Monday, October 28, 2013

Audio Review - MLP FiM Fansongs - "The Moon Rises" (2012) and "Lullaby for a Princess"

"Audio Review

of the

My Little Pony - Friendship Is Magic Fansongs

'The Moon Rises' and 'Lullaby for a Princess'


© 2012

by  Ponyphonic"

© 2013


Jordan S. Bassior   


 Earlier this year, I discovered the joys of My Little Pony:  Friendship Is Magic.  It's an unusual show -- essentially, it's both epic high steampunk fantasy (1) about a Chosen One (Twilight Sparkle) and her True Companions (the rest of the Mane Six and Spike), and a children's comedy about seven friends growing from late adolescence to adulthood and making their way through life -- and in both modes xenofiction, set in a world of sapient, civilized equines and other sapient creatures of various kinds.

Part of the series backstory is that over a millennium ago there was a dark age in which the demon Discord, a being capable of changing the very laws of Nature, ruled the world, causing chaos and suffering.  Two powerful alicorn sisters, Celestia and Luna arose to defeat Discord.  After Discord was defeated they became the new rulers of Equestria.  Celestia was the Princess of the Sun, whose responsibility it was to ensure that the Sun rose in the day; Luna the Princess of the Moon, whose domain was the Moon and the Stars of night (2).  And for a time happiness and harmony prevailed.

Unfortunately, Luna grew jealous of her older sister, for the Ponies loved the day more than they did the night, and thus loved Celestia more than they did Luna.  Luna's jealousy left her open to corruption by the forces of darkness.  She went mad, became transformed into Nightmare Moon, and attempted to bring about Eternal Night (which would have eventually destroyed most life on their world).

Celestia defeated Luna and banished her to the Moon.  There she remained for a thousand years, during which Celestia ruled the land of Equestria alone.  During this millennium the Ponies flourished under the peace of Celestia, developing a complex culture and technologically-advanced civilization.  They knew Celestia as their goddess-queen, but Luna faded into a dark myth.

The series proper begins with the two-part episode "Friendship Is Magic," in which Luna returns and the Mane Six form to once again defeat her:  the defeat cleanses Luna of the Nightmare force, and she is forgiven and allowed to resume her role as Princess of the Moon.  Since then she has tried as best as possible to adapt to a world which is very different from the one she remembers.

The Review:

Ponyphonic is composed of Jim Abdo, producer and owner of BrokenWorks Production; Don Larson, a Seattle-area composer, lyricist and musician; Dane Larson, a musician and Christina Larson, a singer. 

The two songs discussed here: "The Moon Rises" and "Lullaby for a Princess," are taken together the story of how Luna became transformed into Nightmare Moon, and how Celestia -- after defeating her the first time -- now misses her banished sister, and blames herself for failing to stop her transformation in time to save her.

Both songs are extremely beautiful, dramatic and emotionally moving.  They are lovely lyrical poems, set to haunting classical music (3), and sung with great skill -- the first by Don Larson, and the second by Christina.  They are both entirely consistent with series canon as shown so far (Luna's getting a major two-part story as the Season 4 opener, so this may change) and deepen it through character analysis.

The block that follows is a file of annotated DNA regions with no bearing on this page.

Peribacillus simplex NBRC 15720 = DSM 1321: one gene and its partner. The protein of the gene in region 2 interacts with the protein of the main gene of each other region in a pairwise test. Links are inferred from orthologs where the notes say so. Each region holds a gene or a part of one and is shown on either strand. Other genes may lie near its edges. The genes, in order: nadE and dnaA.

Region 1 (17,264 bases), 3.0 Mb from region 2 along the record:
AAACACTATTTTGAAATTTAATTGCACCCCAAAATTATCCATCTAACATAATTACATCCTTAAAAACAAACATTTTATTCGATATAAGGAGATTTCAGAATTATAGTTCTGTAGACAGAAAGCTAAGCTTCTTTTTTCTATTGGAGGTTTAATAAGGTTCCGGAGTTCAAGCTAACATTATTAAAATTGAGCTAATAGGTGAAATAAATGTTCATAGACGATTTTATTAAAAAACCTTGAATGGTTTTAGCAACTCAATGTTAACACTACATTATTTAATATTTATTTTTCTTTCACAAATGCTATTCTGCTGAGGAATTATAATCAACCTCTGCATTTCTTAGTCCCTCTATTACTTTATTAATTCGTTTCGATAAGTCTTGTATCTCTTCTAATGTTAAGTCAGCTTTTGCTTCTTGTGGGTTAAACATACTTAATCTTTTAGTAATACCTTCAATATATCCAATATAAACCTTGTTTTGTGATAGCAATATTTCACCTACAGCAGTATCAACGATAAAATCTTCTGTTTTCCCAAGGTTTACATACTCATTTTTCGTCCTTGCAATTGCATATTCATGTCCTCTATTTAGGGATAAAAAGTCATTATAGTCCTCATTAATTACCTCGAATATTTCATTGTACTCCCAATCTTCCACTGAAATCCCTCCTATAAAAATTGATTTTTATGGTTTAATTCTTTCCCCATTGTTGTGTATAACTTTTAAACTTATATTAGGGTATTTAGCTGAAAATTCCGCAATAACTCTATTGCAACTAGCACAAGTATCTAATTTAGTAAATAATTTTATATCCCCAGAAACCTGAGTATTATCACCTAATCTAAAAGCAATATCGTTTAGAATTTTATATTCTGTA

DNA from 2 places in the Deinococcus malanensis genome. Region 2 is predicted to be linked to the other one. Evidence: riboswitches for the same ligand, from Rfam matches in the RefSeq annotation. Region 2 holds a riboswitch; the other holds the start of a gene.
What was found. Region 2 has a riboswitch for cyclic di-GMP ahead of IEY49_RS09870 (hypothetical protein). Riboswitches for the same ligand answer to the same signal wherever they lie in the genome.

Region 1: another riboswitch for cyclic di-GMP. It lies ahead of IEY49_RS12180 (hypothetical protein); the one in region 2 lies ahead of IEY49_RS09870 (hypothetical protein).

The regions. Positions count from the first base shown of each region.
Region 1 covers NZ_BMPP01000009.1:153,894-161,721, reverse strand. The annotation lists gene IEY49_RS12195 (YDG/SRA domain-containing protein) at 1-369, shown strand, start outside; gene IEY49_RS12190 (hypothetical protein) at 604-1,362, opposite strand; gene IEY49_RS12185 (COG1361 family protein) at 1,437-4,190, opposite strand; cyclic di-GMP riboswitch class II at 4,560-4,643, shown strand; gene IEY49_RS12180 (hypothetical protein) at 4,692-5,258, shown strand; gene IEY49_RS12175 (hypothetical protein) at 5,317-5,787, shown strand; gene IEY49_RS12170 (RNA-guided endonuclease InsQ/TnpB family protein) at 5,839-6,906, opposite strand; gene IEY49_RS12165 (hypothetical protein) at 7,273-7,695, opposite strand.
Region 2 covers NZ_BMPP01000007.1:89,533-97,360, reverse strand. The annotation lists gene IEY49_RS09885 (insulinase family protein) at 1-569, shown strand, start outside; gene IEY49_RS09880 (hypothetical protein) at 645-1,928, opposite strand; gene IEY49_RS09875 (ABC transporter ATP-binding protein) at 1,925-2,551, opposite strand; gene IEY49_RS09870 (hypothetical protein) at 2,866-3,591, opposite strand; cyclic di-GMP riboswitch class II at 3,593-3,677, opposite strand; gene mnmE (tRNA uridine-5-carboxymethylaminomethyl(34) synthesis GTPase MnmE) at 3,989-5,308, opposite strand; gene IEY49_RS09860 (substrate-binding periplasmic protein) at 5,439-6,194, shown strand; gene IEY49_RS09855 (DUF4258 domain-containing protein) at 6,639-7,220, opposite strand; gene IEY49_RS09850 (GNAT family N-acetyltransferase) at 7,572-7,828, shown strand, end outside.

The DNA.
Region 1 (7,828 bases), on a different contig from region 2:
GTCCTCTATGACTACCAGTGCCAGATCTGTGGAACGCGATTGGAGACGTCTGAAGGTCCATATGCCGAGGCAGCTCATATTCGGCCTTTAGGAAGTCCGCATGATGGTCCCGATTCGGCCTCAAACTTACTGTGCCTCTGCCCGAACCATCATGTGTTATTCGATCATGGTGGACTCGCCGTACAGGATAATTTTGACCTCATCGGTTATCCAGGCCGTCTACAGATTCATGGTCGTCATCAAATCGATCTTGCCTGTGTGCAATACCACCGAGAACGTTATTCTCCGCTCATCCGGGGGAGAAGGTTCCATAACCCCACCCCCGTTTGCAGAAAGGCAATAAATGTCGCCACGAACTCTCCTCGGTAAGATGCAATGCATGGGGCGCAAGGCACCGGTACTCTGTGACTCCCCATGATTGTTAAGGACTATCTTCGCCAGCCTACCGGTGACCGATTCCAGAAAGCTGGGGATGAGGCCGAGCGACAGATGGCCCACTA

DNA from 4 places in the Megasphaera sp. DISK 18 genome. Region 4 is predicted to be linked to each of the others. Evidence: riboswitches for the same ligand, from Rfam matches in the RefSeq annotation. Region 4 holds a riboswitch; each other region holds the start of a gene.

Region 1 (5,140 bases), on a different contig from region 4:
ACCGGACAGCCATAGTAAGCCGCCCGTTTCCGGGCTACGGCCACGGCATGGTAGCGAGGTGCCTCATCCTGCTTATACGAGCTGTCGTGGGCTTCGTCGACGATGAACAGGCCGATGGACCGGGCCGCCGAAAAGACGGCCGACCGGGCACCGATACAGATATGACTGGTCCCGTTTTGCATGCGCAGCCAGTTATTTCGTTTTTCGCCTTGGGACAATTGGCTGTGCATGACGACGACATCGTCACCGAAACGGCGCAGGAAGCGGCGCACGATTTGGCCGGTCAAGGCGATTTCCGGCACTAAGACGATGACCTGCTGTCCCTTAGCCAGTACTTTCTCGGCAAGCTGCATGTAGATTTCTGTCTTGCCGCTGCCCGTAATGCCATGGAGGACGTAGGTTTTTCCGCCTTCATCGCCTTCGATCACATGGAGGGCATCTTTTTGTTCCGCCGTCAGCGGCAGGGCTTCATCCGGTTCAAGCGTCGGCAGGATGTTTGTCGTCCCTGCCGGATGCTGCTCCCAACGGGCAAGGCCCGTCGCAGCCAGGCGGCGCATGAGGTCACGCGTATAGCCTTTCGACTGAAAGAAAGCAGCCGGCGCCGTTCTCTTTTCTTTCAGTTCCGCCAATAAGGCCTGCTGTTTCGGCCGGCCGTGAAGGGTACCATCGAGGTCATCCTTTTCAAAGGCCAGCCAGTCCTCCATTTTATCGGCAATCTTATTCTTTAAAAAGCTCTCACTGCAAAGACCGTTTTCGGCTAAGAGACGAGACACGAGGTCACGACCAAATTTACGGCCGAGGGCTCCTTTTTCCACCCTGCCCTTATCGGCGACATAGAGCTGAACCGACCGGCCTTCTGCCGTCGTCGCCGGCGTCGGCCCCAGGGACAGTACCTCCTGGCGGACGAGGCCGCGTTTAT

"The Moon Rises" is sung by Luna.  It starts off, darkly but calmly sweetly, with her extolling the beauties of night and wishing that the Ponies would love her and her night as they love her sister Celestia's day.  As the song progresses, the volume, tempo and emotional intensity steadily rise, as Luna clearly loses both her moral compass and her sanity.  Where the song started off with Luna merely asking for some respect, it ends with her deciding that she shall overthrow the Sun and inflict Eternal Night upon the world, whether the Ponies want this or not.

The final lines are incredibly chilling:

And all will know the wonder
Of my dark and jeweled sky (4)
When all the world is wrapped
In an eternal lullaby.
So say goodnight at this,
The final setting of the sun
Tomorrow dawns in darkness
The nighttime has begun!

Luna has gone so far astray that she either no longer knows -- or worse, cares -- that her "eternal lullaby" would mean death to all.  She's become the Nightmare Moon we first meet in "Friendship Is Magic."  Given this, we know that Celestia will have no good choice but to banish her.

"Lullaby for a Princess" is musically a lullaby but dramatically a lament, with the lament framing the lullaby.  Celestia sings of herself in third person and first person, transferring from the detachment of third person to the searing identification of first person as she accepts responsibility for her own tragic error.  This is obvious from the introduction Ponyphonic wrote to the song, which describe Celestia's emotions as a "mix of bitterness, tenderness and very distant hope."

At the beginning, Celestia mockingly describes her own smug pride at her own power and the admiration of her subjects.  The sweetness of Christina's voice here is clearly meant with painful sacrasm.

Once did a pony who shone like the sun
Look out on her kingdom and sigh
She smiled and said, "Surely, there is no pony
So lovely and so well beloved as I"

 to the point that she could not see what her pride was doing to her younger sister Luna.

So great was her reign and so brilliant her glory
That long was the shadow she cast
Which fell dark upon the young sister she loved
And grew only darker as days and nights passed
She admits that she saw that her sister was unhappy

Soon did that pony take notice that others
Did not give her sister her due